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_strdec, _wcsdec, _mbsdec, _mbsdec_l

Moves a string pointer back one character.

Important note Important

mbsdec and mbsdec_l cannot be used in applications that execute in the Windows Runtime. For more information, see CRT functions not supported with /ZW.

unsigned char *_strdec(
   const unsigned char *start,
   const unsigned char *current 
);
unsigned wchar_t *_wcsdec(
   const unsigned wchar_t *start,
   const unsigned wchar_t *current 
);
unsigned char *_mbsdec(
   const unsigned char *start,
   const unsigned char *current 
);
unsigned char *_mbsdec_l(
   const unsigned char *start,
   const unsigned char *current,
   _locale_t locale
);
start

Pointer to any character (or for _mbsdec and _mbsdec_l, the first byte of any multibyte character) in the source string; start must precede current in the source string.

current

Pointer to any character (or for _mbsdec and _mbsdec_l, the first byte of any multibyte character) in the source string; current must follow start in the source string.

locale

Locale to use.

_mbsdec , _mbsdec_l, _strdec, and _wcsdec each return a pointer to the character that immediately precedes current; _mbsdec returns NULL if the value of start is greater than or equal to that of current. _tcsdec maps to one of these functions and its return value depends on the mapping.

The _mbsdec and _mbsdec_l functions return a pointer to the first byte of the multibyte character that immediately precedes current in the string that contains start.

The output value is affected by the setting of the LC_CTYPE category setting of the locale; see setlocale, _wsetlocale for more information. _mbsdec recognizes multibyte-character sequences according to the locale that's currently in use, while _mbsdec_l is identical except that it instead uses the locale parameter that's passed in. For more information, see Locale.

If start or current is NULL, the invalid parameter handler is invoked, as described in Parameter Validation. If execution is allowed to continue, this function returns EINVAL and sets errno to EINVAL.

Security note Security Note

These functions might be vulnerable to buffer overrun threats. Buffer overruns can be used for system attacks because they can cause an unwarranted elevation of privilege. For more information, see Avoiding Buffer Overruns.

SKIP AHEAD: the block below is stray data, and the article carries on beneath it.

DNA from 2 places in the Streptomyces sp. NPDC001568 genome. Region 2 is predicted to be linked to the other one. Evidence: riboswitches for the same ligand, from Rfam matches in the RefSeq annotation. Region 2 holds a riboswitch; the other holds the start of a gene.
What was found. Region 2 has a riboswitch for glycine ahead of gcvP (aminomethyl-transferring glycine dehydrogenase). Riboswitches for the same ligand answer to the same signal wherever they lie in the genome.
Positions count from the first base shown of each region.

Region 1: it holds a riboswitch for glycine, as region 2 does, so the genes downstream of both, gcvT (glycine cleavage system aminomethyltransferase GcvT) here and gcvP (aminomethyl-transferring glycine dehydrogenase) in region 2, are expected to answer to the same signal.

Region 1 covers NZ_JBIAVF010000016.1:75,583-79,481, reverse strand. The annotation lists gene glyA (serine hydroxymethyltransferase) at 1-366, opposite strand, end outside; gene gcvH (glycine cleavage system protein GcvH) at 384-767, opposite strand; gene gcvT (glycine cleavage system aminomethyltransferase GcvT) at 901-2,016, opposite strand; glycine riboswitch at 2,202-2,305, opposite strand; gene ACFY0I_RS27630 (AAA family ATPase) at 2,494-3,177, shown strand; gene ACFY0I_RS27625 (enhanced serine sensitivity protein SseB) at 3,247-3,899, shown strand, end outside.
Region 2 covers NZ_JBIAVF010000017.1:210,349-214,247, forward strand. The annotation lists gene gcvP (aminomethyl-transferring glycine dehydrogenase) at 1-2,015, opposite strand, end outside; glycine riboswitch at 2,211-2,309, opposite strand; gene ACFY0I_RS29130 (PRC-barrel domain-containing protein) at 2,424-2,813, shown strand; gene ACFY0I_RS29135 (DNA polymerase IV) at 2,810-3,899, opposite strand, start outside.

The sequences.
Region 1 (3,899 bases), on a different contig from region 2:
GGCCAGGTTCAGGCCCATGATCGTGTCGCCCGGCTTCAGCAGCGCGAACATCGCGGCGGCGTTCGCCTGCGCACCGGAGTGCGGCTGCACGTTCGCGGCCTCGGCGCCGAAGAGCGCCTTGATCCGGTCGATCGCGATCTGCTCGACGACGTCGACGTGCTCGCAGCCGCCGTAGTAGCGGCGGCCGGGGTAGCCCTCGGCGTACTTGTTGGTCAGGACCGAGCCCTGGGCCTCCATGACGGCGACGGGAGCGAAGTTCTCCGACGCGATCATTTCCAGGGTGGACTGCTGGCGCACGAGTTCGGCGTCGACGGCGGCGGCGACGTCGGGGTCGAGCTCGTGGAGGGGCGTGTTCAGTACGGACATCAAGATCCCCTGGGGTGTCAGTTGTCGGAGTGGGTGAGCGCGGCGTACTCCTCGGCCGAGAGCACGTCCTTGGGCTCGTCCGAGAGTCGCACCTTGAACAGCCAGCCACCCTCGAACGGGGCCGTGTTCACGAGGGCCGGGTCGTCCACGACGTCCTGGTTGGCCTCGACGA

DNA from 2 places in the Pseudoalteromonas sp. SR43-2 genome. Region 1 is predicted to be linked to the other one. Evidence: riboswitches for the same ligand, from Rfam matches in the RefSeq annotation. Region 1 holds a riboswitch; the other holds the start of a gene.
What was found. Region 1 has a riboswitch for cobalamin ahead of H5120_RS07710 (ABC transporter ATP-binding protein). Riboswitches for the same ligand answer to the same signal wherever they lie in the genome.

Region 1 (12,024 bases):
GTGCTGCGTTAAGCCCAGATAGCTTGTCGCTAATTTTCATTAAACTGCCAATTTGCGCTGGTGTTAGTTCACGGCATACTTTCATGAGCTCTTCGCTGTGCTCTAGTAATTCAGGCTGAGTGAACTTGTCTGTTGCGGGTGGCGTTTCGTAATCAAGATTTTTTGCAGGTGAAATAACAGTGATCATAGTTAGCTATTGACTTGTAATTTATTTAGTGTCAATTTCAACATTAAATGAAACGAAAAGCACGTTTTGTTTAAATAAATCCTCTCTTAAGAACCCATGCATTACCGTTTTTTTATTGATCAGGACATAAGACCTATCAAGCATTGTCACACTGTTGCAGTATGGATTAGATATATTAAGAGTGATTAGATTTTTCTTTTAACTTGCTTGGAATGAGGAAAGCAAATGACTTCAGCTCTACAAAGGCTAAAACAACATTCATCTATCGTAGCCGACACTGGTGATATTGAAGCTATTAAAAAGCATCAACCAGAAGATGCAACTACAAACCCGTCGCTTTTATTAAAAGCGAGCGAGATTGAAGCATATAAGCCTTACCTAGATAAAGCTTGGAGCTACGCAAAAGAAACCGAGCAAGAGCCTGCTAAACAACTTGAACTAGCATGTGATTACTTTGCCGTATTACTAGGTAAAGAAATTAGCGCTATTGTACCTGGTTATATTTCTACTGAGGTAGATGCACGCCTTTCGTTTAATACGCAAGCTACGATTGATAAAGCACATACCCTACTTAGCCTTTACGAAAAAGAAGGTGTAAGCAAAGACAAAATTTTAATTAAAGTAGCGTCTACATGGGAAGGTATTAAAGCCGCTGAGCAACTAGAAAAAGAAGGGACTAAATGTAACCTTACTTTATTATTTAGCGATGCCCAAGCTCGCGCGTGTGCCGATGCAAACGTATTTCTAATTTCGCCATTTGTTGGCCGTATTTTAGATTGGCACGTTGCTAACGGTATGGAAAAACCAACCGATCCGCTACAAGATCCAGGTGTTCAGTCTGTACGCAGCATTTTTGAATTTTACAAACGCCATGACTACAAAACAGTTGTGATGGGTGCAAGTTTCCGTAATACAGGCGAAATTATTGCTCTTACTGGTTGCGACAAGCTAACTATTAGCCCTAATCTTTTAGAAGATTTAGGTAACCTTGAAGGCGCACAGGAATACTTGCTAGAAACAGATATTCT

Generic-Text Routine Mappings

Tchar.h routine

_UNICODE and _MBCS not defined

_MBCS defined

_UNICODE defined

_tcsdec

_strdec

_mbsdec

_wcsdec

_strdec and _wcsdec are single-byte-character and wide-character versions of _mbsdec and _mbsdec_l. _strdec and _wcsdec are provided only for this mapping and should not be used otherwise.

For more information, see Using Generic-Text Mappings and Generic-Text Mappings.

Routine

Required header

Optional header

_mbsdec

<mbstring.h>

<mbctype.h>

_mbsdec_l

<mbstring.h>

<mbctype.h>

_strdec

<tchar.h>

 

_wcsdec

<tchar.h>

 

For more compatibility information, see Compatibility.

The following example shows a use of _tcsdec.

#include <iostream>
#include <tchar.h>
using namespace std;

int main()
{
   const TCHAR *str = _T("12345");
   cout << "str: " << str << endl;

   const TCHAR *str2;
   str2 = str + 2;
   cout << "str2: " << str2 << endl;

   TCHAR *answer;
   answer = _tcsdec( str, str2 );
   cout << "answer: " << answer << endl;

   return (0); 
}

The following example shows a use of _mbsdec.

#include <iostream>
#include <mbstring.h>
using namespace std;

int main() 
{ 
   char *str = "12345";
   cout << "str: " << str << endl;

   char *str2;
   str2 = str + 2; 
   cout << "str2: " << str2 << endl;

   unsigned char *answer;
   answer = _mbsdec( reinterpret_cast<unsigned char *>( str ), reinterpret_cast<unsigned char *>( str2 ));

   cout << "answer: " << answer << endl;

   return (0); 
}

Not applicable. To call the standard C function, use PInvoke. For more information, see Platform Invoke Examples.

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